An organic cotton farmer, Larhea Pepper, stands strong against companies like Monsanto, farming cotton the old-fashioned way, organically without harmful pesticides. After she lost her husband due to a brain tumor that was quite possibly caused by the use of pesticides in their area, her mission became imperative. She created the Texas Organic Cotton Marketing Cooperative to bring awareness to these issues of toxic pesticides and how it affects everything in the area; water, soil, air, and the food they ingest. She mentioned that today many focus on eating organic, but people need to start thinking about wearing organic as well.



            Others such as Lucy Siegle and John Hilary spread the message about “fast fashion” and how the industry is destroying lives around the world. Livia Firth, Creative Director of Eco-Age and Founder of The Green Carpet Challenge said, “We’re actually profiting from their need to work, to use them as slaves. We need to give them work but they have to be treated with the same respect that we treat our children, our friends. They’re not different from us.”



            Thanks to those activists joining the fight against the current fashion industry and the way it operates, people are becoming more aware of the issues behind fashion. We all need to look at ourselves as consumers and change the way we think about buying clothing and goods. It’s important to act now before it’s too late. As Safia Minney mentions, “This is the beginning of a turning point, not just for, you know, a responsible way of doing fashion, but for a new way of doing capitalism, for a new way of doing economics. I’m sure that we will see a significant change over the next ten years. Whether it’s in time or not is another question.”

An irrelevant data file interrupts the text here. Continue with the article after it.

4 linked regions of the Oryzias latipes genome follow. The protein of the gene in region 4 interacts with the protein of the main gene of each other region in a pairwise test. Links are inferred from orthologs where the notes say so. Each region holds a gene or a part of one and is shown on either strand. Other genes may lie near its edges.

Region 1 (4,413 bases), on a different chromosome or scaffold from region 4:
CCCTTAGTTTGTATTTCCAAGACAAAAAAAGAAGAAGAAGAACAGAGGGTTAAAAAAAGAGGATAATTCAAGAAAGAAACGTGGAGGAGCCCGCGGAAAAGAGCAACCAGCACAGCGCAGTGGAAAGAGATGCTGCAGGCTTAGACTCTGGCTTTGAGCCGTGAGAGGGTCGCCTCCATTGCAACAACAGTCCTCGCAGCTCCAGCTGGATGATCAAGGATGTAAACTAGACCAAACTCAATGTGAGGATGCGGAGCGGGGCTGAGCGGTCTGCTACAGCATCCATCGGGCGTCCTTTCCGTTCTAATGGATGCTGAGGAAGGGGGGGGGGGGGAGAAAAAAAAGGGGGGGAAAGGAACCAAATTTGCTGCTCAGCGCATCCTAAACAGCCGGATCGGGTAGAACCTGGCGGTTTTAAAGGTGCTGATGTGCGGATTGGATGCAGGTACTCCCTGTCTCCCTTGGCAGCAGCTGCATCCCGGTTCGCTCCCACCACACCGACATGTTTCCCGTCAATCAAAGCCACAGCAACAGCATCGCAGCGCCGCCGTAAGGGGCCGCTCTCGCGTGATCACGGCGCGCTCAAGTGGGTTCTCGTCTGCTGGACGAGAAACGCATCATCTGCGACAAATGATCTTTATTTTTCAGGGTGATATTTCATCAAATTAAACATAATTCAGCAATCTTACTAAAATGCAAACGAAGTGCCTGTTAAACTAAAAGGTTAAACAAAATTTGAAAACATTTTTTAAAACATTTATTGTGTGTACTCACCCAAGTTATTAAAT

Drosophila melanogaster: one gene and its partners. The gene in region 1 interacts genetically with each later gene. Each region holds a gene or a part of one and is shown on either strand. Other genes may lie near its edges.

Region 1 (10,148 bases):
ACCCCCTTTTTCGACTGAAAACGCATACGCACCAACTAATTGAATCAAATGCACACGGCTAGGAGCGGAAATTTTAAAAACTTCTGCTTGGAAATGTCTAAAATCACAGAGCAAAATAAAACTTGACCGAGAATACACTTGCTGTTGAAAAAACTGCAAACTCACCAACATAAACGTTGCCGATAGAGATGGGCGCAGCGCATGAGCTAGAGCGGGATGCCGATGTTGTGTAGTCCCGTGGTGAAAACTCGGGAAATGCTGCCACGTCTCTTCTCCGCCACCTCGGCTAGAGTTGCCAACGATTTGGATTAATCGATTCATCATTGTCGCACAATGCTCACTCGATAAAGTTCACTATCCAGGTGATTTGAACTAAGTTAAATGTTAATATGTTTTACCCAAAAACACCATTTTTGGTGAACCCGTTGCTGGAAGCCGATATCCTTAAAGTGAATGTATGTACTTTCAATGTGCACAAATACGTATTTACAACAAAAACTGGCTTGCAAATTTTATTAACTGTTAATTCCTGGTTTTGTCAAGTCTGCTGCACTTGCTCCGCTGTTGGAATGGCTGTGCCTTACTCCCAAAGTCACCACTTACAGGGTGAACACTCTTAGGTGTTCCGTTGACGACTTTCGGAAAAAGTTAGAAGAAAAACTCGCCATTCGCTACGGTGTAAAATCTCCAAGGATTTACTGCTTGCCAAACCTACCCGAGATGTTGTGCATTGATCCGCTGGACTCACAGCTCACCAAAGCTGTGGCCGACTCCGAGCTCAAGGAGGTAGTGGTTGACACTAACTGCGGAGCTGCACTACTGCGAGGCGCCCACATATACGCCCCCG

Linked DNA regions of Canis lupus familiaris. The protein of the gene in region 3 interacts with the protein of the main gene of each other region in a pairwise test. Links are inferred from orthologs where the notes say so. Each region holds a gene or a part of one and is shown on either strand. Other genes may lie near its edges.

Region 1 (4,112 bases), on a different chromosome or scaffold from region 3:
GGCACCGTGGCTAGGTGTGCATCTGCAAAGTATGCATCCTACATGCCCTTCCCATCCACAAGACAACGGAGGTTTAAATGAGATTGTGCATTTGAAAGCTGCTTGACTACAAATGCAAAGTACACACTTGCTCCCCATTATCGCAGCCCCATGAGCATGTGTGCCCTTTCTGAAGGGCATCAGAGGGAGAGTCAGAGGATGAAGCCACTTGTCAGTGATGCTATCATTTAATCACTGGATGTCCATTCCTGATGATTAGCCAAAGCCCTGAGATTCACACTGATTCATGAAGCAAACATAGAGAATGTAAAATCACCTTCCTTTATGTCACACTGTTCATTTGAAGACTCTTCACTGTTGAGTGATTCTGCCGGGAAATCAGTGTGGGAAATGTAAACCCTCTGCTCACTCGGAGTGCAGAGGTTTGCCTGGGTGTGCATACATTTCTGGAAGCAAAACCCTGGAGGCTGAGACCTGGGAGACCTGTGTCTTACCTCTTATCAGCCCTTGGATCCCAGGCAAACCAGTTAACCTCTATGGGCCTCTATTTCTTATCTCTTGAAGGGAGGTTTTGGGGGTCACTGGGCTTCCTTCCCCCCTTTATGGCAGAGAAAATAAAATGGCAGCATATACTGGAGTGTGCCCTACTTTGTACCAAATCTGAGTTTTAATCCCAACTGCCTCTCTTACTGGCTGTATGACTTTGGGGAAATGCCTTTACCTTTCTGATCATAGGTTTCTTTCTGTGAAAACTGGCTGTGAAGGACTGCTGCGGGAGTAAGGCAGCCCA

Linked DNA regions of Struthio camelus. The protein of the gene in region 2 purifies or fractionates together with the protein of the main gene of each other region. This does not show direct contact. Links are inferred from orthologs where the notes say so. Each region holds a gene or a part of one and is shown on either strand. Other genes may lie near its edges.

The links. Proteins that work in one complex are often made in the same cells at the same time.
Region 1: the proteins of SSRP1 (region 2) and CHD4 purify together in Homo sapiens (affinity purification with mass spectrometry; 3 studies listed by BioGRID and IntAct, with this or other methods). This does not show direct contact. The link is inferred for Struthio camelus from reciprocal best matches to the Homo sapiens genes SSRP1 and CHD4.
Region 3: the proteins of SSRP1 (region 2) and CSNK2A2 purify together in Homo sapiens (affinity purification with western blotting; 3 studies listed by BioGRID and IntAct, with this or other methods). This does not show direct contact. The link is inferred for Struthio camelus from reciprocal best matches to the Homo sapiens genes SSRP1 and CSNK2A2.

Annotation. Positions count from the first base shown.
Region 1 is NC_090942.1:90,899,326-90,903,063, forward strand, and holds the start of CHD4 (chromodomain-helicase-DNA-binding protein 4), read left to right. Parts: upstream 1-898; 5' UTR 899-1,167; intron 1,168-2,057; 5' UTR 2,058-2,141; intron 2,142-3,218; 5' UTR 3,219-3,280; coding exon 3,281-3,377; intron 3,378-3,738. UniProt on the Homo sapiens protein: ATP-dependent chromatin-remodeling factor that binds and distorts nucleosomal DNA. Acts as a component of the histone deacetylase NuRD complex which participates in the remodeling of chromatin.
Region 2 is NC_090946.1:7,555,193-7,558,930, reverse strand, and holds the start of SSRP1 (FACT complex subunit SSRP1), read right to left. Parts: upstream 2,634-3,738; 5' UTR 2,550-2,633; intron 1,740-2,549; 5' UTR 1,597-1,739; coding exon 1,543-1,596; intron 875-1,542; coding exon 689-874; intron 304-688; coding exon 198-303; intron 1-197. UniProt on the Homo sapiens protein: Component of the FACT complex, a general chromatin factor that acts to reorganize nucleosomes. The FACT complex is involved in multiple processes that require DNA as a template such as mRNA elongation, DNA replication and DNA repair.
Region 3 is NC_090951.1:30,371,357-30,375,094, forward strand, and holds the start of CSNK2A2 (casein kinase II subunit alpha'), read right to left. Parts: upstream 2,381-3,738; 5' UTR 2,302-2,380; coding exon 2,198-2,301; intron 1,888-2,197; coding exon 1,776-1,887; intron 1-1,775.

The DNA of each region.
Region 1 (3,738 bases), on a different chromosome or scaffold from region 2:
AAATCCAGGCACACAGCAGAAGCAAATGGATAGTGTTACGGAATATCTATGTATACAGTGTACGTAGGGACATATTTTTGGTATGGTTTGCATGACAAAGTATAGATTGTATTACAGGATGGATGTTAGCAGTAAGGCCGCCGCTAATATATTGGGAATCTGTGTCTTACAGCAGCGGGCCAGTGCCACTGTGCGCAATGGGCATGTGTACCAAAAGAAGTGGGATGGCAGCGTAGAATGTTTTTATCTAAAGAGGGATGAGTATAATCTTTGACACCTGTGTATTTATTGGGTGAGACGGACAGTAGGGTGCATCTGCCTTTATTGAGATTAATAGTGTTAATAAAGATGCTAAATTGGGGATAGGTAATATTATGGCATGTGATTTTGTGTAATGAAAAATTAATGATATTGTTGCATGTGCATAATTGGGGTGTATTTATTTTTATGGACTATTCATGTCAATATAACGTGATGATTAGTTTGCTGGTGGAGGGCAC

The documentary True Cost makes all of this information accessible to viewers while also giving alternatives to this destructive model of fashion. The images and issues presented in the film are alarming and it’s hard not to want to take a stand after watching. Please take the time to watch the documentary and think about the origin and source of your clothing next time you shop. The only way we can stop this ever-growing industry is if we choose not to support it. It’s important to act NOW and play a crucial role in a shift away from "fast fashion" and all of its negative effects on our world.

The film is now available to watch on Netflix or for purchase on DVD and Blu-Ray. For more information visit www.truecostmovie.com
 
 
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Taryn Marly
Taryn Marly

Author

Age: 23 Hailing from small town Seward, Alaska, I set out to Oahu to study my love of magazine writing. It was there, at the University of Hawaii at Mānoa, that I received my bachelor's degree in journalism. I quickly took to the island, and I soon discovered my other great passion, bikinis. Following my graduation from UH, I took a two-month-long trip to Central America and brushed up on my Spanish. I studied the language in college and I someday hope to be fluent. After returning from my excursion to Central, I moved to the gorgeous island of Maui, where I currently plant my toes in the sand.


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SIZE GUIDE

SWIMWEAR

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RELATIVE SIZE 2-4 4-6 6-8 8-10
CUP SIZE A B C  D
BUST 32" - 33" 34" - 35" 36" - 37" 38" - 39"
WAIST 24" - 25" 26" - 27" 28" - 29" 30" - 31"
HIP 35" - 36" 37" - 38" 39" - 40" 41" - 42"

 

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M/L 39" - 41"